5 user 1 critic

Don't Bet on Women (1931)

Passed | | Comedy, Romance | 6 March 1931 (USA)
At a big party, Roger Fallon, now a woman-hater, right to the core - this all due to a failed marriage and disastrous love affairs - talks to Herbert Drake. Herbert who is happily married, ... See full summary »


William K. Howard


Leon Gordon (dialogue), Leon Gordon (screenplay) | 3 more credits »




Complete credited cast:
Edmund Lowe ... Roger Fallon
Jeanette MacDonald ... Jeanne Drake
Roland Young ... Herbert Drake
J.M. Kerrigan ... Chipley Duff
Una Merkel ... Tallulah Hope
Helene Millard ... Doris Brent


At a big party, Roger Fallon, now a woman-hater, right to the core - this all due to a failed marriage and disastrous love affairs - talks to Herbert Drake. Herbert who is happily married, bets Fallon that the next woman who walks into the room, whoever she is, won't let Fallon kiss her for 48 hours. Fallon takes the bet. Suddenly, a very beautiful and sexy woman walks in. It's Herbert's wife, Jeanne Drake... Written by Kelly

Plot Summary | Add Synopsis


Comedy | Romance


Passed | See all certifications »






Release Date:

6 March 1931 (USA) See more »

Also Known As:

All Women Are Bad See more »

Company Credits

Production Co:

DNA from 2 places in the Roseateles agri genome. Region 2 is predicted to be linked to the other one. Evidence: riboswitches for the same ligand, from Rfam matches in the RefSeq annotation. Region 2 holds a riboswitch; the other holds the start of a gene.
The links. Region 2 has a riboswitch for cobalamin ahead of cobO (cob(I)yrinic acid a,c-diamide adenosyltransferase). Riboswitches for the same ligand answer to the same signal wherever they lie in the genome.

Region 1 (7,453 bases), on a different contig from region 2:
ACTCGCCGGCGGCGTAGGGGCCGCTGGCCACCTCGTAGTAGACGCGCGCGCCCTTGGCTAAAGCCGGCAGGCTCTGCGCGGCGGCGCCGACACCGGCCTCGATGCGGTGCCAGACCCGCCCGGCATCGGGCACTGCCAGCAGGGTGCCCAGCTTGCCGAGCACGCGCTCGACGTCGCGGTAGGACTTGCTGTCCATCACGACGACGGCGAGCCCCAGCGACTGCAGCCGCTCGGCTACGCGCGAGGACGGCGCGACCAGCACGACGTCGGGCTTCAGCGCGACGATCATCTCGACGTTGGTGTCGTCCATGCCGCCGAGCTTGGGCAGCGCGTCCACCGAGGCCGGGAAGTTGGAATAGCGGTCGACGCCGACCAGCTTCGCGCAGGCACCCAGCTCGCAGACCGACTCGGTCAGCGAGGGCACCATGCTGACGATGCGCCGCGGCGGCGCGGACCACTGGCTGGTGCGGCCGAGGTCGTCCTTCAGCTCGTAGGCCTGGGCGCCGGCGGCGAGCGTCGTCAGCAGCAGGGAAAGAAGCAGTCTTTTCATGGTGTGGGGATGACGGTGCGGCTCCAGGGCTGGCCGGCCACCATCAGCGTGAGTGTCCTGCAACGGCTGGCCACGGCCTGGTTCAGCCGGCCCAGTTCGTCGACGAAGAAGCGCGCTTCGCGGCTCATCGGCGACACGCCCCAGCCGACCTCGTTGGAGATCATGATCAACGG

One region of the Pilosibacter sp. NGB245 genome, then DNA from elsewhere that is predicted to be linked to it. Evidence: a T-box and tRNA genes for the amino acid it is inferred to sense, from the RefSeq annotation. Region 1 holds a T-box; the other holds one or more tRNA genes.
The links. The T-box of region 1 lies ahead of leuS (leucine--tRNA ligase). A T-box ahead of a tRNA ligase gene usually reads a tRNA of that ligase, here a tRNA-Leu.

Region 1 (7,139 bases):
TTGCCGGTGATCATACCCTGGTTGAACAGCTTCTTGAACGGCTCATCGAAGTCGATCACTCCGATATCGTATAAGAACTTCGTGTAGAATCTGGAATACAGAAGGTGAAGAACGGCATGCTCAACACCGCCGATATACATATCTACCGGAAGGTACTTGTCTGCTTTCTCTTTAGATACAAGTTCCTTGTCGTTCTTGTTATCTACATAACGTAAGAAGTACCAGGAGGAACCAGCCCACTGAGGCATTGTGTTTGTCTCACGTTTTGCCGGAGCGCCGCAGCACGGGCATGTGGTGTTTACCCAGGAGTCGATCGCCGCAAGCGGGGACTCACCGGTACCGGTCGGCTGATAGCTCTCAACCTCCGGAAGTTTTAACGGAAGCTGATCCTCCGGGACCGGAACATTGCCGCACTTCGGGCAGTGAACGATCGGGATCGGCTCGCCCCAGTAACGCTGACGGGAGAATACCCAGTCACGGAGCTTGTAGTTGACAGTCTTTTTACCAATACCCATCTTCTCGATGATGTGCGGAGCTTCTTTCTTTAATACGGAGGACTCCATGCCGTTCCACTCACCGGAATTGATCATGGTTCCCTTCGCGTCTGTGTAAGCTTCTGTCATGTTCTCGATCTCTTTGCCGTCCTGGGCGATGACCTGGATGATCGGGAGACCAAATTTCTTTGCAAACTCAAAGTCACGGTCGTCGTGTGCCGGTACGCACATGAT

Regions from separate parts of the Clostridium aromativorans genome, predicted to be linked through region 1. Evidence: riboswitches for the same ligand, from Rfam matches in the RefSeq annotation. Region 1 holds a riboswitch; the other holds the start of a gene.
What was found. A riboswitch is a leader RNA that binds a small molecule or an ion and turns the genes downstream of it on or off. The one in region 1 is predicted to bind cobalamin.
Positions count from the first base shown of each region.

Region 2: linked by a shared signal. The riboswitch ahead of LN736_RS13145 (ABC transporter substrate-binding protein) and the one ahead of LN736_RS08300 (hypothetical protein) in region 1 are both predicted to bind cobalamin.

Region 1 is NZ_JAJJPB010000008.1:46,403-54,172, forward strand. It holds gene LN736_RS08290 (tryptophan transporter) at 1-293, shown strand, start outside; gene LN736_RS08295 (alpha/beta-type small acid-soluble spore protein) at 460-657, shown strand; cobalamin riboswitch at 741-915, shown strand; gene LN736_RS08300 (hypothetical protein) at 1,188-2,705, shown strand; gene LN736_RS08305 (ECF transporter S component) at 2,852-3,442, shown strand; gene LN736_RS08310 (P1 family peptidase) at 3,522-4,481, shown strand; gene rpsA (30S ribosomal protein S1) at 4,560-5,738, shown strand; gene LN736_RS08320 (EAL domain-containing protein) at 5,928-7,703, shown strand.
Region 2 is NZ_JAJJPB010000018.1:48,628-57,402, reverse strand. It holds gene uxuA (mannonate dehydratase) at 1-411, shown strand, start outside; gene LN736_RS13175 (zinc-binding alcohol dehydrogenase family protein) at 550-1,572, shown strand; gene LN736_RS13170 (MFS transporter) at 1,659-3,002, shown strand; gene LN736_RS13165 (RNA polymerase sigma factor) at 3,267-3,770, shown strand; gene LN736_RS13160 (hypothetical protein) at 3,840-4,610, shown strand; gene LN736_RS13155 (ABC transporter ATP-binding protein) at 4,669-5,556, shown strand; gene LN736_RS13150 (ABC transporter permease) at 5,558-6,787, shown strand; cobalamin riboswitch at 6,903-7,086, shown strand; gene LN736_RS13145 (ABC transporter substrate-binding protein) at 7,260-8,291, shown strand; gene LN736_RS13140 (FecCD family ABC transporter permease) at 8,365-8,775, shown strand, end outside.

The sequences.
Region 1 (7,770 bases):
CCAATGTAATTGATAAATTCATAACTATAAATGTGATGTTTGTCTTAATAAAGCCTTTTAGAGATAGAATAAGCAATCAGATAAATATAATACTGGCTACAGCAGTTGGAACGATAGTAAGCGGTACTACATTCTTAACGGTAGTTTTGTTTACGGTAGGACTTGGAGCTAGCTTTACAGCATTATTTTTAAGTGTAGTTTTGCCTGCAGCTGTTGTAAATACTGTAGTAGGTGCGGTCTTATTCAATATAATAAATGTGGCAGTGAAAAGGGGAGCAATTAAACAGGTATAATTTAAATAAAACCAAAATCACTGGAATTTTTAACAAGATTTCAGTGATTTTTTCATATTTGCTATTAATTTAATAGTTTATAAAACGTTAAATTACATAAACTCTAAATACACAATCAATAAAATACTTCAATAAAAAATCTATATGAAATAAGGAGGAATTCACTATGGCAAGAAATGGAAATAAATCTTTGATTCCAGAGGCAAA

Fox Film Corporation See more »
Show more on IMDbPro »

Technical Specs


Sound Mix:

Mono (Western Electric System)

Aspect Ratio:

1.20 : 1
See full technical specs »

Did You Know?


The $10,000 bet would be the equivalent of nearly $156,000 in 2015. See more »


Roger Fallon: Only people with no imagination plan things. People like us just let them happen.
Jeanne Drake: All right. Let's just let them happen.
See more »


Featured in That's Sexploitation! (2013) See more »

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User Reviews

A Lightweight Comedy of Manners
12 January 2016 | by atlasmbSee all my reviews

I saw this film on TCM as "Don't Bet on Women". In the early part of the film, the viewer might feel--based upon the viewpoints expressed by the male characters--that this film is positively prehistoric regarding its opinion of women. But no--those are just the views of the characters, not the playwright who originally penned the story.

This is a pre-Code film and its departures with convention pertain mostly to its examination of the (changing) roles of women, particularly as they pertain to romance and marriage.

Herbert Drake (Roland Young) prattles on about his parental views of women to Roger Fallon (Edmund Lowe). This amuses Fallon, perhaps because Drake's opinions are even more patronizing than his own. Drake is also very arrogant in general and refuses to ever admit he is wrong--as if it's a matter of principle.

At one point, Drake--eager to prove his superior knowledge of women--bets Lowe $10,000 that he cannot kiss the next woman who enters the veranda. A very Shakespearian device to be sure. And of course Mrs. Drake (Jeanette MacDonald in a non-singing role) obliges.

Mrs. Drake aka Jean immediately learns of the wager and is insulted, but she insists that the bet remain--allegedly to test her faithfulness as a wife.

The film also features Una Merkel as Tallulah Hope, Jean's friend who spouts non sequiturs as fast as Gracie Allen ("I think scenery adds so much to a view!").

Though its roots in the theater are rather obvious, the story has charm and the acting is fun to watch, even if it's not the best. What Loy and Powell could have done with this!

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